Pretoria’s property tax by-laws in focusComment on this story
Pretoria - The city’s by-laws on property taxes are unconstitutional and may not be enforced, lobby group AfriForum has said.
The group has vowed to take the municipality to court to force it to develop by-laws that fulfil all legal requirements.
Leandri Streit, regional AfriForum co-ordinator, said the tariff by-laws were written so as to not function independently of the tariff policy. The policy and by-laws on property taxes also made no provision for rebates, she said.
AfriForum wrote to the city council asking that the matter be attended to, but had not had any feedback. “We are now compiling additional information and will approach the court to compel the municipality to attend to the matter,” Streit said.
“Certain steps and processes have to be followed if legislation is to be amended to ensure the interests of the community are protected, but Tshwane is trying to evade this responsibility. Municipal policy is much easier to change with a majority vote at council meetings; a decision may be pushed through without notification.”
In the letter, addressed to city manager Jason Ngobeni, AfriForum said by-laws should all be able to function independently of other policies to be legally enforceable.
“In Tshwane’s Property Rates By-law there are numerous references to the policy to determine certain aspects. Categories of property owners are determined according to the policy as well as the liability for rates,” AfriForum said.
“The Municipal Property Rates Act states that exemptions, rebates and reductions in a municipality’s property rates policy must comply and be implemented in accordance with the national framework.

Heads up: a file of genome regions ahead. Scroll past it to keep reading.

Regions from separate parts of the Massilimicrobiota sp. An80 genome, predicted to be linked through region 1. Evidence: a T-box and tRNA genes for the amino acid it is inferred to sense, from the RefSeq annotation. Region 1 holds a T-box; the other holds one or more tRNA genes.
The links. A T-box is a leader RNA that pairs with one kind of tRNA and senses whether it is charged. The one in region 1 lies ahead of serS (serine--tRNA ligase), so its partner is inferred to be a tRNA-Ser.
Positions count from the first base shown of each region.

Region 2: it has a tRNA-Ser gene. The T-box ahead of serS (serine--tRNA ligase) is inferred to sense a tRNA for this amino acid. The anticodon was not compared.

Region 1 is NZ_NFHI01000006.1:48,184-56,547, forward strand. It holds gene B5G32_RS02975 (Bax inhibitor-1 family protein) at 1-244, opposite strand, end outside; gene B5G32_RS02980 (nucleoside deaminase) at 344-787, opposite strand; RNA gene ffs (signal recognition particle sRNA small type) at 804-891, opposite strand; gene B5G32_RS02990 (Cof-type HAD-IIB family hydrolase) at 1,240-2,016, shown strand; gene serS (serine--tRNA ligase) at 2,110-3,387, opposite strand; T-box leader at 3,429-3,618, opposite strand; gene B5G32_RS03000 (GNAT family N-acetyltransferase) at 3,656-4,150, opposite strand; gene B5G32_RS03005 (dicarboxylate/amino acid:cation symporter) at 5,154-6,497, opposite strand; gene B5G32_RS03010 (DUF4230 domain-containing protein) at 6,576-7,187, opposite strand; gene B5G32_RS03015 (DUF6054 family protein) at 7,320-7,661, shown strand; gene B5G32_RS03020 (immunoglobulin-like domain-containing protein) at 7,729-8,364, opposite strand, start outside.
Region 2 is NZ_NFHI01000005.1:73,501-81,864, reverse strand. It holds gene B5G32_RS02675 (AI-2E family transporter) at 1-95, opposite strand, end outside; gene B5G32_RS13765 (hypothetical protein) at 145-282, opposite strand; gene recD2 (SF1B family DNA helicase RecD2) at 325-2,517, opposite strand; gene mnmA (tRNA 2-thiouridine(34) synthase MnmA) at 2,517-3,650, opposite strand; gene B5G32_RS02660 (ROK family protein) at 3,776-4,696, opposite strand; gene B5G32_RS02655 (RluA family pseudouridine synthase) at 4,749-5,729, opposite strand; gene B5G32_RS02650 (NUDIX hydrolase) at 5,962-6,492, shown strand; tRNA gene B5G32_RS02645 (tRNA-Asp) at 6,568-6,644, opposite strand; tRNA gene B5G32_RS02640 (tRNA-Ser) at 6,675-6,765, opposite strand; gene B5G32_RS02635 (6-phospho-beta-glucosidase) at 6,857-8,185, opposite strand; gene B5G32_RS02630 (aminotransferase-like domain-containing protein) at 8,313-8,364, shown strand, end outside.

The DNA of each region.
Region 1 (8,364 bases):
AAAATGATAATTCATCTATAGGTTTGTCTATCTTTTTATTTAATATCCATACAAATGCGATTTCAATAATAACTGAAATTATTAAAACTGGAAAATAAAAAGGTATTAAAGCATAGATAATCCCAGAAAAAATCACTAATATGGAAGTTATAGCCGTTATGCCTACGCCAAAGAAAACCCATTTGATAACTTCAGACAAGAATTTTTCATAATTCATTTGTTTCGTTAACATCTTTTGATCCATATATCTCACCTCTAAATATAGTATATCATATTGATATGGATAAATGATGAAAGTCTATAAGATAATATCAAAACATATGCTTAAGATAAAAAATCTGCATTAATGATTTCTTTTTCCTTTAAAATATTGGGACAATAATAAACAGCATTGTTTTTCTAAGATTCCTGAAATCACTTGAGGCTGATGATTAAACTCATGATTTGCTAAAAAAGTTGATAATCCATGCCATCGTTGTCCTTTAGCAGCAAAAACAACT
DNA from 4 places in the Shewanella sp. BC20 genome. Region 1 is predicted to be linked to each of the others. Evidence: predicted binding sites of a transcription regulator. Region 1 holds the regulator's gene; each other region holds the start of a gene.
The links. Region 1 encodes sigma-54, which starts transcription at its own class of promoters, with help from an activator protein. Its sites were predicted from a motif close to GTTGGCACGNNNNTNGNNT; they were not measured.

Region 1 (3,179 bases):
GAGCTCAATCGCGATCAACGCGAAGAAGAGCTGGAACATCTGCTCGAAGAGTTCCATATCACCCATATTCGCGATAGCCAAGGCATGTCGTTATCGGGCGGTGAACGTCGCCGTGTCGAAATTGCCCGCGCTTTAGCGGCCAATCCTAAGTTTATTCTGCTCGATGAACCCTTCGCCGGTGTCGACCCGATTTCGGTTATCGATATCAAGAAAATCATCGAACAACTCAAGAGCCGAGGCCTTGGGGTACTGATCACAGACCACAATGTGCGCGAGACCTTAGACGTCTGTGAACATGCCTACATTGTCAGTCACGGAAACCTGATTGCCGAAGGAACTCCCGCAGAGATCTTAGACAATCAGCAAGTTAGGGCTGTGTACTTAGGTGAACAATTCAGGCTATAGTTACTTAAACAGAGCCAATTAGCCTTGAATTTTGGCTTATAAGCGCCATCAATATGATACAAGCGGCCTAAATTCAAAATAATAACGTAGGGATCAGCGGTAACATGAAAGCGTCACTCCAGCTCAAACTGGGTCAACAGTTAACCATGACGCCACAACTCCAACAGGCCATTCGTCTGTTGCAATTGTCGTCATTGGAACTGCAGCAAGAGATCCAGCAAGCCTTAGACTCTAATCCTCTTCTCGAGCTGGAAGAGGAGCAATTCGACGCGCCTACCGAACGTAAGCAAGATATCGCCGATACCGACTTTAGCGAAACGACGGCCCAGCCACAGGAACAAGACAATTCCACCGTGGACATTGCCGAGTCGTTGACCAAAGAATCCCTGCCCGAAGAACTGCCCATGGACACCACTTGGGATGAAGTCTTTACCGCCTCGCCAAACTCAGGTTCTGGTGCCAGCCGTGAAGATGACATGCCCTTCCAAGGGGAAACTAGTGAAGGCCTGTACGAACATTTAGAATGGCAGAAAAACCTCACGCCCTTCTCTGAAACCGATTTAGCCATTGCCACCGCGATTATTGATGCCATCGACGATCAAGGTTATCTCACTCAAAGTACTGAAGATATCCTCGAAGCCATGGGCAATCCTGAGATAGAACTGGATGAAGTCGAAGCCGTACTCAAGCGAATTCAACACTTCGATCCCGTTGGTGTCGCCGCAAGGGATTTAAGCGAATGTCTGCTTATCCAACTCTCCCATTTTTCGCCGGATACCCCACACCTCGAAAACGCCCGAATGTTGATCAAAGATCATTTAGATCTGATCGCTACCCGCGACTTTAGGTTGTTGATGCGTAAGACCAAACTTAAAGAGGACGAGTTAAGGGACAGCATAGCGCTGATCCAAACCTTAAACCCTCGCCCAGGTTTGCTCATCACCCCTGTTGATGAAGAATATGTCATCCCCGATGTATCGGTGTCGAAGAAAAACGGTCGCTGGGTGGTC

“A document titled ‘Generic Rates Policy Framework’ was made available during September 2008.
“Comparing Tshwane Property Rates policy with this document, it is clear this framework was not followed. The framework refers to numerous rebates that have to be implemented that do not appear in Tshwane’s policy or by-laws.”
AfriForum suggested the city amend its by-laws to comply with all the requirements. It also asked that rebates – as set out in the framework – be implemented immediately.
Also, that all residents who paid rates unnecessarily be credited for the extra payments they had made.
The group gave the city seven days from April 10 to respond.
Streit said AfriForum would use the Tshwane case to set a precedent so other metropolitan municipalities knew what was expected of them.
Tshwane mayoral spokesman Blessing Manale said AfriForum was simply launching a pad for the opposition’s 2016 campaign aimed at creating a sense of insecurity among affluent communities that continued to receive fairly affordable rates and taxes.
He said AfriForum’s definition of rebates demonstrated a lack of understanding of the broader context of incentives, rebates, poverty relief measures and stimulus for economic and social interventions.
The city believed that current incentives, whether for economic nodes or new residential developments, constituted a new thinking as opposed to simply reducing or discounting rates and taxes, he said.
“The city has no intention of unilaterally amending property rates and taxes. Developing the city budget, including the valuation role, is the most transparent and democratic since the ushering in of the democratic local government.”